New gestures of suffering in Daina Ashbee’s Pour

A review of a remarkable dance show starring Paige Culley.

Paige Culley in Pour

As the audience shuffles into their seats before Daina Ashbee’s Pour begins, a presence calls out from the dark stage in a frightening warbly soprano. We can see, but barely, a naked torso stretching out in the fuzzy black, and already there is a feeling of great apprehension. Pour is, after all, an exploration of women’s pain and of the fortitude they possess in enduring it.

Paige Culley, the soloist who emerges, suddenly, in the medical-seeming light, exudes at first a kind of bored flirtation somehow also on the verge of tears. Her face is ever paradoxical: suffering and bemused, in howling physical pain but possessive of unnerving charm. To me it begged a lingering question: why is it that we’re so amazed when a Hollywood starlet can approximate a pirouette but are so blasé when a dancer can really and truly act?

Some of the dance will be mystifying, as of course anyone else’s suffering can be, but Culley’s gruelling nude progression across the gooey wet floor has a surreal relatability. Her quivering muscularity, meanwhile, hovering over the ground in a peculiar mixture of desperation and persistence, brought to sudden mind Arturo Martini’s sculpture The Thirst (La sete).

The most memorable choreographic act was a peculiar arm-thumping that was strangely triumphant, self-harming and orgasmic all at once, causing mesmerizing slippery reverberations in Culley’s torso that she herself seemed shocked to observe. The repetition managed to function first as an expression of joy, then as a frightening compulsion, and as in life, that shift was remarkably ambiguous.

Several times in the piece, Culley’s arms rose above her in a sweetly sloppy balletic fifth: arms in that oval icon of what a small child believes dance to be. This codified gesture of beauty served to highlight just how unique many of the other gesticulations really were.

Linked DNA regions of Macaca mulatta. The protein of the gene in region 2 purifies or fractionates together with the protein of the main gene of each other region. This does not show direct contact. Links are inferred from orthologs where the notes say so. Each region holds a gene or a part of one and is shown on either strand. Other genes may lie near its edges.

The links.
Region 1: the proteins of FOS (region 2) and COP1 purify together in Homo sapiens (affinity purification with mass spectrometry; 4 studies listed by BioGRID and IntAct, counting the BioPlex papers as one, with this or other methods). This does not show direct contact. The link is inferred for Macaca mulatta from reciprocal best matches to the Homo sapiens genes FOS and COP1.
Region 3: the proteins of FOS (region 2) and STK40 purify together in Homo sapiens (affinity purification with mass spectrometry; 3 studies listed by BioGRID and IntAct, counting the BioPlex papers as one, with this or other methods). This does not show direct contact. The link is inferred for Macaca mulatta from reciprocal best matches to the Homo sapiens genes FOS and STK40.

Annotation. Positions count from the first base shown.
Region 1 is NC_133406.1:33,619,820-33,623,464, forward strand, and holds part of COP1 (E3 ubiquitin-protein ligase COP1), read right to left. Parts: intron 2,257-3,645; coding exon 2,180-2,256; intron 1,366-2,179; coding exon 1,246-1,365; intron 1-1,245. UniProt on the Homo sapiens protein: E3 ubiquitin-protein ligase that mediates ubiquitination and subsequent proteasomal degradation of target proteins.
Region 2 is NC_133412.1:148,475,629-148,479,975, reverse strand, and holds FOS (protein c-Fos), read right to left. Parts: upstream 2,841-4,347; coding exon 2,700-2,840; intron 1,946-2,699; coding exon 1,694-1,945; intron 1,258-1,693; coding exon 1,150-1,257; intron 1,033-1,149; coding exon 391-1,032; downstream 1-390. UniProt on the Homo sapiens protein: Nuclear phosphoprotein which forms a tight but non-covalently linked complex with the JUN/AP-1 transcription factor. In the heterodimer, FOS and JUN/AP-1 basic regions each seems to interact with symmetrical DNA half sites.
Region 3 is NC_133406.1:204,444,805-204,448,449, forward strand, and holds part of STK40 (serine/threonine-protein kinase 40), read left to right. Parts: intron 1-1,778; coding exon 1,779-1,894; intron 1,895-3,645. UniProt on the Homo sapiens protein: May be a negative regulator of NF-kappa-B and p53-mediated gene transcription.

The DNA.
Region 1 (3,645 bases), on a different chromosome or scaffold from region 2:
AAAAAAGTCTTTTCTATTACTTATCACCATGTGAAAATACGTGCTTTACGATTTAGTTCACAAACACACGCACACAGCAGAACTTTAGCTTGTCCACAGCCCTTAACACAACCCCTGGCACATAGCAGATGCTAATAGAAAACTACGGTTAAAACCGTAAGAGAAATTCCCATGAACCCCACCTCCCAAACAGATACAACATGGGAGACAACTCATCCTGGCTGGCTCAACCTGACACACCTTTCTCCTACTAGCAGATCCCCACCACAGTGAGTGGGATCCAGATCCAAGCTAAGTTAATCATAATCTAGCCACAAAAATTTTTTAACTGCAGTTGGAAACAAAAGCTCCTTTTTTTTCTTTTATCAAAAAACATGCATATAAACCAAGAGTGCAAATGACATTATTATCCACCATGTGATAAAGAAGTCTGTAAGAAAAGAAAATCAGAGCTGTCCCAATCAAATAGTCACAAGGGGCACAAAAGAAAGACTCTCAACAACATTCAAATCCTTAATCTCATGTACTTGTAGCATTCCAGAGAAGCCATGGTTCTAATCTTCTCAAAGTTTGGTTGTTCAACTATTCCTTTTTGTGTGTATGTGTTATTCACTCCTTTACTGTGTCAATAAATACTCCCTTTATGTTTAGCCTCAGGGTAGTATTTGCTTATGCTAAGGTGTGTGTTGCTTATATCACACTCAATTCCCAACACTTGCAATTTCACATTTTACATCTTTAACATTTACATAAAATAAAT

What impressed most throughout Pour was its sheer generative capacity: that Ashbee’s movements as realized by Culley were trying to invent a new set of gestures. There are, for instance, gruntingly peculiar pelvic thrusts that are not immediately reducible to sex or to childbirth. This is an impressive feat when you consider the semiotic rigidity of our movements, and in particular, those of women.

Throughout, the audience is graced with Culley’s occasional look our way, and it is deeply affecting. There is an intrinsic alienness to Pour, this wet and shiny body that seems both trapped and fearsome, but the occasional glance reminds us that what we’ve been invited to share in is, in fact, awfully human.

Pour provides an intensely discomfiting expression of one woman’s intimate test of endurance. ■

Pour continues at Agora de la danse (Édifice Wilder, 1435 Bleury #102) on May 2 and 3, 7 p.m. $22-$35